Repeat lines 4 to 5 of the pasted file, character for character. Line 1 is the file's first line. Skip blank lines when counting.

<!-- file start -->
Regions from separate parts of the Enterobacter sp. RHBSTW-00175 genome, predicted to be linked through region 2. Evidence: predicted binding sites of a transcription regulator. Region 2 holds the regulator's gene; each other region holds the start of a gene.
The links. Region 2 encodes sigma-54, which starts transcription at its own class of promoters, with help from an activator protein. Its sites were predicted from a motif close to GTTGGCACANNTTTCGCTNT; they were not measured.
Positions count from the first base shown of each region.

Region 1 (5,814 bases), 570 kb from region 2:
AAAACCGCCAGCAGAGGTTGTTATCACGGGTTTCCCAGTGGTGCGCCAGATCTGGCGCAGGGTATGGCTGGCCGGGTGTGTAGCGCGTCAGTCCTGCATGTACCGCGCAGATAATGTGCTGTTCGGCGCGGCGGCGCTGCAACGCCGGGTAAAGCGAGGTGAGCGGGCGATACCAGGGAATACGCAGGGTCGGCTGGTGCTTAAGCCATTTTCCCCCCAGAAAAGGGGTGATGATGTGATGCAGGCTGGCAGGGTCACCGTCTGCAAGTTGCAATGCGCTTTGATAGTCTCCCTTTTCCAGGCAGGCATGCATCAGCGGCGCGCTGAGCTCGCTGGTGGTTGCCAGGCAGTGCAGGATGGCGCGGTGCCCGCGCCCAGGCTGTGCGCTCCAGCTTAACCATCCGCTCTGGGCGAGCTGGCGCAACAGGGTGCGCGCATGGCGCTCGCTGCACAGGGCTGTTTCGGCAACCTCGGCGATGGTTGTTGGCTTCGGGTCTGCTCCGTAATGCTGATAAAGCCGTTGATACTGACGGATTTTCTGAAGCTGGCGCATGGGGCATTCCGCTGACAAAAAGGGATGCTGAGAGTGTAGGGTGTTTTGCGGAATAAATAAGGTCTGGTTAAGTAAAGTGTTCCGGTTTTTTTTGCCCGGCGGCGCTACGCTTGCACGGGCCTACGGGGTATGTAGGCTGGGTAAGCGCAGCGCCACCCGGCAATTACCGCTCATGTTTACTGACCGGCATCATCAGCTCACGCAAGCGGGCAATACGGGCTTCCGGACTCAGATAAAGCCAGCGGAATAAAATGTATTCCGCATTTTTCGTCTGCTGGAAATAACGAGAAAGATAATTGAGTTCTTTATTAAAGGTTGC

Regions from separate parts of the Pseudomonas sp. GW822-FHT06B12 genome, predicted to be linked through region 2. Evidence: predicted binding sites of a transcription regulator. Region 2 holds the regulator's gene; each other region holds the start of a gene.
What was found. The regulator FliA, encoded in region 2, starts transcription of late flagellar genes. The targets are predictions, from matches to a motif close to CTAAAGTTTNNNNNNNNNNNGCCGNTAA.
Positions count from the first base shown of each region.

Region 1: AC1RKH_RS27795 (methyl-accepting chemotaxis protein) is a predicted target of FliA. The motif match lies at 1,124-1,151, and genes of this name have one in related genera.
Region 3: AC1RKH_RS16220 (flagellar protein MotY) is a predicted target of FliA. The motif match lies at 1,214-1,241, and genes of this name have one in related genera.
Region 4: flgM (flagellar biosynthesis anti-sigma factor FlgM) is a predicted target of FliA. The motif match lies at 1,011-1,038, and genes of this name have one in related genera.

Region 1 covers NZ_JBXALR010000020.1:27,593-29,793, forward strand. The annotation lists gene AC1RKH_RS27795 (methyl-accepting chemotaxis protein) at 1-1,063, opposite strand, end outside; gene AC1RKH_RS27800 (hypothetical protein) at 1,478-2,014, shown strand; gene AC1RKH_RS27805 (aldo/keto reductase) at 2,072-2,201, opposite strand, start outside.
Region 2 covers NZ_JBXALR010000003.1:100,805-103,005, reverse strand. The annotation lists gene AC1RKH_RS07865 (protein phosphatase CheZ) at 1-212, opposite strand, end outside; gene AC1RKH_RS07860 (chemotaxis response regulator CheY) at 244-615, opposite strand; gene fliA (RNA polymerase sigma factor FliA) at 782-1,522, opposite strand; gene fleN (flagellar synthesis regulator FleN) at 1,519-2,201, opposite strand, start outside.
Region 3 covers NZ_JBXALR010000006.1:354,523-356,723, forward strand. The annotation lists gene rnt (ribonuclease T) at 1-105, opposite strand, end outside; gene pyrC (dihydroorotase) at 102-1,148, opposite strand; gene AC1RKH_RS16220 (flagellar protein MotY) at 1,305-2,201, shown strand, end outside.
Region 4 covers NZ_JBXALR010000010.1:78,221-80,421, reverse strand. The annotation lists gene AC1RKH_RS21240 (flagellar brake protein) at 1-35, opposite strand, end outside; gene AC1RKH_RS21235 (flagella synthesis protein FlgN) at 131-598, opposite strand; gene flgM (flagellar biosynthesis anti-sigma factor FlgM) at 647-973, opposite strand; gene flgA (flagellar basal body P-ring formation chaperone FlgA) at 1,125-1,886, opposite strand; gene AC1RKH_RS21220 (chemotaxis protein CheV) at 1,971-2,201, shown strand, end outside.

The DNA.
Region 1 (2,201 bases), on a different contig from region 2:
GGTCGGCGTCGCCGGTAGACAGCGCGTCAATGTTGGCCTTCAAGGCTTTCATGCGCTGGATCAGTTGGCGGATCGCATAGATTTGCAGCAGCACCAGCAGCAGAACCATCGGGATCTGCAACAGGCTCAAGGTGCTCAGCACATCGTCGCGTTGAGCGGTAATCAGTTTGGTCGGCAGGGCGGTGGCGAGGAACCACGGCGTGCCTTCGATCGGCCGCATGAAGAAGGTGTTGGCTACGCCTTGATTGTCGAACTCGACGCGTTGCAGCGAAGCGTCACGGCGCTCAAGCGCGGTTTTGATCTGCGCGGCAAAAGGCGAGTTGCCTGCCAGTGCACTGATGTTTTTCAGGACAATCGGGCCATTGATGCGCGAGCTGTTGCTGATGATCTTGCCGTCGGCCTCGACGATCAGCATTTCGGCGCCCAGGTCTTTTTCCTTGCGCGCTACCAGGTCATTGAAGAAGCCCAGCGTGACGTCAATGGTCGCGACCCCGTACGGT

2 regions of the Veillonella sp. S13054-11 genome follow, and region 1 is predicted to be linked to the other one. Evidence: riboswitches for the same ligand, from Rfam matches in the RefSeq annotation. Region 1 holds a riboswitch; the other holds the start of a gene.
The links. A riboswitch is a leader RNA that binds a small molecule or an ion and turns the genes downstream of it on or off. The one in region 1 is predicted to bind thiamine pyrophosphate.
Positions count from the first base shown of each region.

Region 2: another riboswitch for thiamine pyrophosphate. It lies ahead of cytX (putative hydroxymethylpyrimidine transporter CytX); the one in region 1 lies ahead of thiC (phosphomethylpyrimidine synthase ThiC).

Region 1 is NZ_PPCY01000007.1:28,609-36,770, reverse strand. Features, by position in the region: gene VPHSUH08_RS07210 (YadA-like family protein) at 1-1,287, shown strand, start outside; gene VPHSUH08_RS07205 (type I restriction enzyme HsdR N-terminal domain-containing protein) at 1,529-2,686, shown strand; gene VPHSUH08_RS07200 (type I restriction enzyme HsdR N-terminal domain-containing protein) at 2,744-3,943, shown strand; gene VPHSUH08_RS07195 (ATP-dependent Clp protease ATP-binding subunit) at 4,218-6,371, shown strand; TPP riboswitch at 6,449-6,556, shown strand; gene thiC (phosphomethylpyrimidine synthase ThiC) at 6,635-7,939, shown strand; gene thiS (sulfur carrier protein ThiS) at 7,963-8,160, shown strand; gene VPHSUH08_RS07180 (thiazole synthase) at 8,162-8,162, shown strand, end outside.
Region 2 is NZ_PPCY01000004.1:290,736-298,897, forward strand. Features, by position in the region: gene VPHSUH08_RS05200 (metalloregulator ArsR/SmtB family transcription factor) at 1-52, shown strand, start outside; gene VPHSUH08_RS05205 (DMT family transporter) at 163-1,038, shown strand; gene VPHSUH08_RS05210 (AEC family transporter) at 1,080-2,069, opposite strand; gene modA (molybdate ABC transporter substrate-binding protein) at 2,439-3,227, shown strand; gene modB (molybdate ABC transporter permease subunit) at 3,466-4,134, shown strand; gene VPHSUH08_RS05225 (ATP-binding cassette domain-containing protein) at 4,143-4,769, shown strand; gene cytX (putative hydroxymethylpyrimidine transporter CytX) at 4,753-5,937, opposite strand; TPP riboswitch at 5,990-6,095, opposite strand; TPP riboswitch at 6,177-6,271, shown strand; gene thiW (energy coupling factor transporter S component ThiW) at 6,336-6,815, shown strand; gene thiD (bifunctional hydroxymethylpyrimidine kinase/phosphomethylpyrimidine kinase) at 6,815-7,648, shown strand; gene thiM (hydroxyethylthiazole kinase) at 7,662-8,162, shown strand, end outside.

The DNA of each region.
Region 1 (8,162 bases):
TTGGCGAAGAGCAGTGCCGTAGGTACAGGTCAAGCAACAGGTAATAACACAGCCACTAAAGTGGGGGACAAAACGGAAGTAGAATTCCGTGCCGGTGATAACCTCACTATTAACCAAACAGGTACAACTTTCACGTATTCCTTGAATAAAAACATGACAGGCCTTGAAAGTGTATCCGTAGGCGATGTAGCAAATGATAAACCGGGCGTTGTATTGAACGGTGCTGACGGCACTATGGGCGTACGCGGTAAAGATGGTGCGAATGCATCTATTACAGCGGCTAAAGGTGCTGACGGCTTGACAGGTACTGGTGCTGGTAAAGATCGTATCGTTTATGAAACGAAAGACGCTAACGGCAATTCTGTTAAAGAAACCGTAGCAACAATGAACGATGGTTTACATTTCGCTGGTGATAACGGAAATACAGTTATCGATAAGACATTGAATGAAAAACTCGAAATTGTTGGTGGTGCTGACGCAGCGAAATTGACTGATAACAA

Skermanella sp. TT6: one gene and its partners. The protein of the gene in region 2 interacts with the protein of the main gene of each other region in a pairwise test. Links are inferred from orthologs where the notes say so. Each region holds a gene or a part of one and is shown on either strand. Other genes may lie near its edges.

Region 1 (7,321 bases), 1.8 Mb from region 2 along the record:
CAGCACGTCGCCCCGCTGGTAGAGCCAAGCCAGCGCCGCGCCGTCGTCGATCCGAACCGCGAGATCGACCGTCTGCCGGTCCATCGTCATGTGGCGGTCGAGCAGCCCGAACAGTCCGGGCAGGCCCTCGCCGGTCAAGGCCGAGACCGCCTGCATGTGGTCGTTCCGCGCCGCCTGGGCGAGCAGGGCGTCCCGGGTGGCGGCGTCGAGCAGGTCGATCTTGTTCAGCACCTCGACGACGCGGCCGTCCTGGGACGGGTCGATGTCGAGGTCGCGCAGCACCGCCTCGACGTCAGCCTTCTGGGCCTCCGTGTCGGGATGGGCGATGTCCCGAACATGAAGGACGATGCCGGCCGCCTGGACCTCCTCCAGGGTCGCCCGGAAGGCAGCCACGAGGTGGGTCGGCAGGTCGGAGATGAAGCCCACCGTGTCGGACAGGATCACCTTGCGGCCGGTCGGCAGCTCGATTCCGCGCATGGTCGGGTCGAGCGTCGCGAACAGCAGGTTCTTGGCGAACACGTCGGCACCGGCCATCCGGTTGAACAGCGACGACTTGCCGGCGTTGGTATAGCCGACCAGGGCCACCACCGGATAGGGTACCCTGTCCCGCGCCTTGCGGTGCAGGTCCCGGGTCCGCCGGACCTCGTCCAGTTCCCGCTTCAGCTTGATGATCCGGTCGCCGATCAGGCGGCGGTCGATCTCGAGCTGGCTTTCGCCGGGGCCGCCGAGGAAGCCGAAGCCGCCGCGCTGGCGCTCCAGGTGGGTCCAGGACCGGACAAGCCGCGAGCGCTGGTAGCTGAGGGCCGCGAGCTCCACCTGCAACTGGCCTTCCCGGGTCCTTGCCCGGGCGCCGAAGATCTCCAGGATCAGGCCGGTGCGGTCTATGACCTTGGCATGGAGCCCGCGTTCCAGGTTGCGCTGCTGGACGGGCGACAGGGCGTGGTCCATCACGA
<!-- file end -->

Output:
Region 1 (5,814 bases), 570 kb from region 2:
AAAACCGCCAGCAGAGGTTGTTATCACGGGTTTCCCAGTGGTGCGCCAGATCTGGCGCAGGGTATGGCTGGCCGGGTGTGTAGCGCGTCAGTCCTGCATGTACCGCGCAGATAATGTGCTGTTCGGCGCGGCGGCGCTGCAACGCCGGGTAAAGCGAGGTGAGCGGGCGATACCAGGGAATACGCAGGGTCGGCTGGTGCTTAAGCCATTTTCCCCCCAGAAAAGGGGTGATGATGTGATGCAGGCTGGCAGGGTCACCGTCTGCAAGTTGCAATGCGCTTTGATAGTCTCCCTTTTCCAGGCAGGCATGCATCAGCGGCGCGCTGAGCTCGCTGGTGGTTGCCAGGCAGTGCAGGATGGCGCGGTGCCCGCGCCCAGGCTGTGCGCTCCAGCTTAACCATCCGCTCTGGGCGAGCTGGCGCAACAGGGTGCGCGCATGGCGCTCGCTGCACAGGGCTGTTTCGGCAACCTCGGCGATGGTTGTTGGCTTCGGGTCTGCTCCGTAATGCTGATAAAGCCGTTGATACTGACGGATTTTCTGAAGCTGGCGCATGGGGCATTCCGCTGACAAAAAGGGATGCTGAGAGTGTAGGGTGTTTTGCGGAATAAATAAGGTCTGGTTAAGTAAAGTGTTCCGGTTTTTTTTGCCCGGCGGCGCTACGCTTGCACGGGCCTACGGGGTATGTAGGCTGGGTAAGCGCAGCGCCACCCGGCAATTACCGCTCATGTTTACTGACCGGCATCATCAGCTCACGCAAGCGGGCAATACGGGCTTCCGGACTCAGATAAAGCCAGCGGAATAAAATGTATTCCGCATTTTTCGTCTGCTGGAAATAACGAGAAAGATAATTGAGTTCTTTATTAAAGGTTGC